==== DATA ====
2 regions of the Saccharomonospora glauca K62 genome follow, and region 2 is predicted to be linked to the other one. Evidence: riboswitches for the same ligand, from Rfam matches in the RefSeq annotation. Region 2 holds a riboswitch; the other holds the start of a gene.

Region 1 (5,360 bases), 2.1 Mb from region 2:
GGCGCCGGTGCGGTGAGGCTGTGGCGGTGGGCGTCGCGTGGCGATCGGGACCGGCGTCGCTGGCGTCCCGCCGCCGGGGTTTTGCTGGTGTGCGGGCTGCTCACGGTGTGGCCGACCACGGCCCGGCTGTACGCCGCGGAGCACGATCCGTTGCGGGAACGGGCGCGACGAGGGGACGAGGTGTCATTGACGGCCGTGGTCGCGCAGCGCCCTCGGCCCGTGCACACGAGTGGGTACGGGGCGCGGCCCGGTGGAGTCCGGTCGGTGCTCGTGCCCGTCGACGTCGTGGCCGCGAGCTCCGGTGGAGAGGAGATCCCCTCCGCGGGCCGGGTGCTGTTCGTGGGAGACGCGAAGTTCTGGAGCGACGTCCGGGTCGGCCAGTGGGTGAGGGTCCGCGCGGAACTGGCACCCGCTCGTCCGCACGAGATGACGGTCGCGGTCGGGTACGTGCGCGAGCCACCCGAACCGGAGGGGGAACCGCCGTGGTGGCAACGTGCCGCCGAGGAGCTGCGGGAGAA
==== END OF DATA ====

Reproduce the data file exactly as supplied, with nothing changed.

2 regions of the Saccharomonospora glauca K62 genome follow, and region 2 is predicted to be linked to the other one. Evidence: riboswitches for the same ligand, from Rfam matches in the RefSeq annotation. Region 2 holds a riboswitch; the other holds the start of a gene.

Region 1 (5,360 bases), 2.1 Mb from region 2:
GGCGCCGGTGCGGTGAGGCTGTGGCGGTGGGCGTCGCGTGGCGATCGGGACCGGCGTCGCTGGCGTCCCGCCGCCGGGGTTTTGCTGGTGTGCGGGCTGCTCACGGTGTGGCCGACCACGGCCCGGCTGTACGCCGCGGAGCACGATCCGTTGCGGGAACGGGCGCGACGAGGGGACGAGGTGTCATTGACGGCCGTGGTCGCGCAGCGCCCTCGGCCCGTGCACACGAGTGGGTACGGGGCGCGGCCCGGTGGAGTCCGGTCGGTGCTCGTGCCCGTCGACGTCGTGGCCGCGAGCTCCGGTGGAGAGGAGATCCCCTCCGCGGGCCGGGTGCTGTTCGTGGGAGACGCGAAGTTCTGGAGCGACGTCCGGGTCGGCCAGTGGGTGAGGGTCCGCGCGGAACTGGCACCCGCTCGTCCGCACGAGATGACGGTCGCGGTCGGGTACGTGCGCGAGCCACCCGAACCGGAGGGGGAACCGCCGTGGTGGCAACGTGCCGCCGAGGAGCTGCGGGAGAA